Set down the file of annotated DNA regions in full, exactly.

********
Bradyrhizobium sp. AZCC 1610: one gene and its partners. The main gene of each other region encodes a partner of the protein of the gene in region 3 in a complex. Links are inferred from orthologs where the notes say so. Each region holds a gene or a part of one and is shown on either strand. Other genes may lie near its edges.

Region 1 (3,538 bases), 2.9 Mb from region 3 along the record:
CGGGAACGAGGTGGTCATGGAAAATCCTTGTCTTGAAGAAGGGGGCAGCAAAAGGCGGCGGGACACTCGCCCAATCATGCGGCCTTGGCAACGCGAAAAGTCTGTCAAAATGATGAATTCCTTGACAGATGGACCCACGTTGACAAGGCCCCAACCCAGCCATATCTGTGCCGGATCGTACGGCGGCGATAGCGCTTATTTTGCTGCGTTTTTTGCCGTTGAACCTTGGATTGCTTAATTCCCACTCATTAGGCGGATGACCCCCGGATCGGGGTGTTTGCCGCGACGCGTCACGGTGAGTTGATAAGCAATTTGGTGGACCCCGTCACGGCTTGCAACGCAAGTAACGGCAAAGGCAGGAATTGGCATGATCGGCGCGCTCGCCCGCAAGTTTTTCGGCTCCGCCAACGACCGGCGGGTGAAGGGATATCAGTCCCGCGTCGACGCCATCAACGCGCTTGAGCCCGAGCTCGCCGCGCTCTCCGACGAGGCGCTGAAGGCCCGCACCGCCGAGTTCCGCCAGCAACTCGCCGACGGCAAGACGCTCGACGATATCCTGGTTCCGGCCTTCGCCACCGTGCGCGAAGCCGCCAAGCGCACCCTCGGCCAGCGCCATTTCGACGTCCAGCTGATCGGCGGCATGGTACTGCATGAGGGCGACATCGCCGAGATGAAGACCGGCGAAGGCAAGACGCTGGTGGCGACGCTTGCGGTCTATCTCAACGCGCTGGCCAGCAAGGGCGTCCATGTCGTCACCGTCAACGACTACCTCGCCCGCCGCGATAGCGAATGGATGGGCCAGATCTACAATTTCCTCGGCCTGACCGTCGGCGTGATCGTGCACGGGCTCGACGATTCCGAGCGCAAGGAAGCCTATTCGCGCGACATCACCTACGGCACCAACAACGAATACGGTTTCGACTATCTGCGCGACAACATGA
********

Bradyrhizobium sp. AZCC 1610: one gene and its partners. The main gene of each other region encodes a partner of the protein of the gene in region 3 in a complex. Links are inferred from orthologs where the notes say so. Each region holds a gene or a part of one and is shown on either strand. Other genes may lie near its edges.

Region 1 (3,538 bases), 2.9 Mb from region 3 along the record:
CGGGAACGAGGTGGTCATGGAAAATCCTTGTCTTGAAGAAGGGGGCAGCAAAAGGCGGCGGGACACTCGCCCAATCATGCGGCCTTGGCAACGCGAAAAGTCTGTCAAAATGATGAATTCCTTGACAGATGGACCCACGTTGACAAGGCCCCAACCCAGCCATATCTGTGCCGGATCGTACGGCGGCGATAGCGCTTATTTTGCTGCGTTTTTTGCCGTTGAACCTTGGATTGCTTAATTCCCACTCATTAGGCGGATGACCCCCGGATCGGGGTGTTTGCCGCGACGCGTCACGGTGAGTTGATAAGCAATTTGGTGGACCCCGTCACGGCTTGCAACGCAAGTAACGGCAAAGGCAGGAATTGGCATGATCGGCGCGCTCGCCCGCAAGTTTTTCGGCTCCGCCAACGACCGGCGGGTGAAGGGATATCAGTCCCGCGTCGACGCCATCAACGCGCTTGAGCCCGAGCTCGCCGCGCTCTCCGACGAGGCGCTGAAGGCCCGCACCGCCGAGTTCCGCCAGCAACTCGCCGACGGCAAGACGCTCGACGATATCCTGGTTCCGGCCTTCGCCACCGTGCGCGAAGCCGCCAAGCGCACCCTCGGCCAGCGCCATTTCGACGTCCAGCTGATCGGCGGCATGGTACTGCATGAGGGCGACATCGCCGAGATGAAGACCGGCGAAGGCAAGACGCTGGTGGCGACGCTTGCGGTCTATCTCAACGCGCTGGCCAGCAAGGGCGTCCATGTCGTCACCGTCAACGACTACCTCGCCCGCCGCGATAGCGAATGGATGGGCCAGATCTACAATTTCCTCGGCCTGACCGTCGGCGTGATCGTGCACGGGCTCGACGATTCCGAGCGCAAGGAAGCCTATTCGCGCGACATCACCTACGGCACCAACAACGAATACGGTTTCGACTATCTGCGCGACAACATGA